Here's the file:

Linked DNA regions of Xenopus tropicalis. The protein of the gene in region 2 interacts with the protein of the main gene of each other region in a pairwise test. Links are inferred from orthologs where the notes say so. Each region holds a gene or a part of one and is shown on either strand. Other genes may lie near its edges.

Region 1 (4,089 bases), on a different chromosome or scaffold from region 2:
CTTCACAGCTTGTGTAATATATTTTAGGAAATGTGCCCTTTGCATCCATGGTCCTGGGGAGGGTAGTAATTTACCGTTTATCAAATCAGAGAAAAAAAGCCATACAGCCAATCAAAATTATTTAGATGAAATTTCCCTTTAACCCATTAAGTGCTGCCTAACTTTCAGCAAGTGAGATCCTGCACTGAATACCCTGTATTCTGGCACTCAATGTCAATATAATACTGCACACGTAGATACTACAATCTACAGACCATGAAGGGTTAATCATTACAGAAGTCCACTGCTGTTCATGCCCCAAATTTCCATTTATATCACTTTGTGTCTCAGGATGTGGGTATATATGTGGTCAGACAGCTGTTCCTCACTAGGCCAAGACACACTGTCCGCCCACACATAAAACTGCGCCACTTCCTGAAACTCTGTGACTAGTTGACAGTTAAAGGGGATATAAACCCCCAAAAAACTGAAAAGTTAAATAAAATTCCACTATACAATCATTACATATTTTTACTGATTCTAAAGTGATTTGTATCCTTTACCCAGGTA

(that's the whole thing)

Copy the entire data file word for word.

Linked DNA regions of Xenopus tropicalis. The protein of the gene in region 2 interacts with the protein of the main gene of each other region in a pairwise test. Links are inferred from orthologs where the notes say so. Each region holds a gene or a part of one and is shown on either strand. Other genes may lie near its edges.

Region 1 (4,089 bases), on a different chromosome or scaffold from region 2:
CTTCACAGCTTGTGTAATATATTTTAGGAAATGTGCCCTTTGCATCCATGGTCCTGGGGAGGGTAGTAATTTACCGTTTATCAAATCAGAGAAAAAAAGCCATACAGCCAATCAAAATTATTTAGATGAAATTTCCCTTTAACCCATTAAGTGCTGCCTAACTTTCAGCAAGTGAGATCCTGCACTGAATACCCTGTATTCTGGCACTCAATGTCAATATAATACTGCACACGTAGATACTACAATCTACAGACCATGAAGGGTTAATCATTACAGAAGTCCACTGCTGTTCATGCCCCAAATTTCCATTTATATCACTTTGTGTCTCAGGATGTGGGTATATATGTGGTCAGACAGCTGTTCCTCACTAGGCCAAGACACACTGTCCGCCCACACATAAAACTGCGCCACTTCCTGAAACTCTGTGACTAGTTGACAGTTAAAGGGGATATAAACCCCCAAAAAACTGAAAAGTTAAATAAAATTCCACTATACAATCATTACATATTTTTACTGATTCTAAAGTGATTTGTATCCTTTACCCAGGTA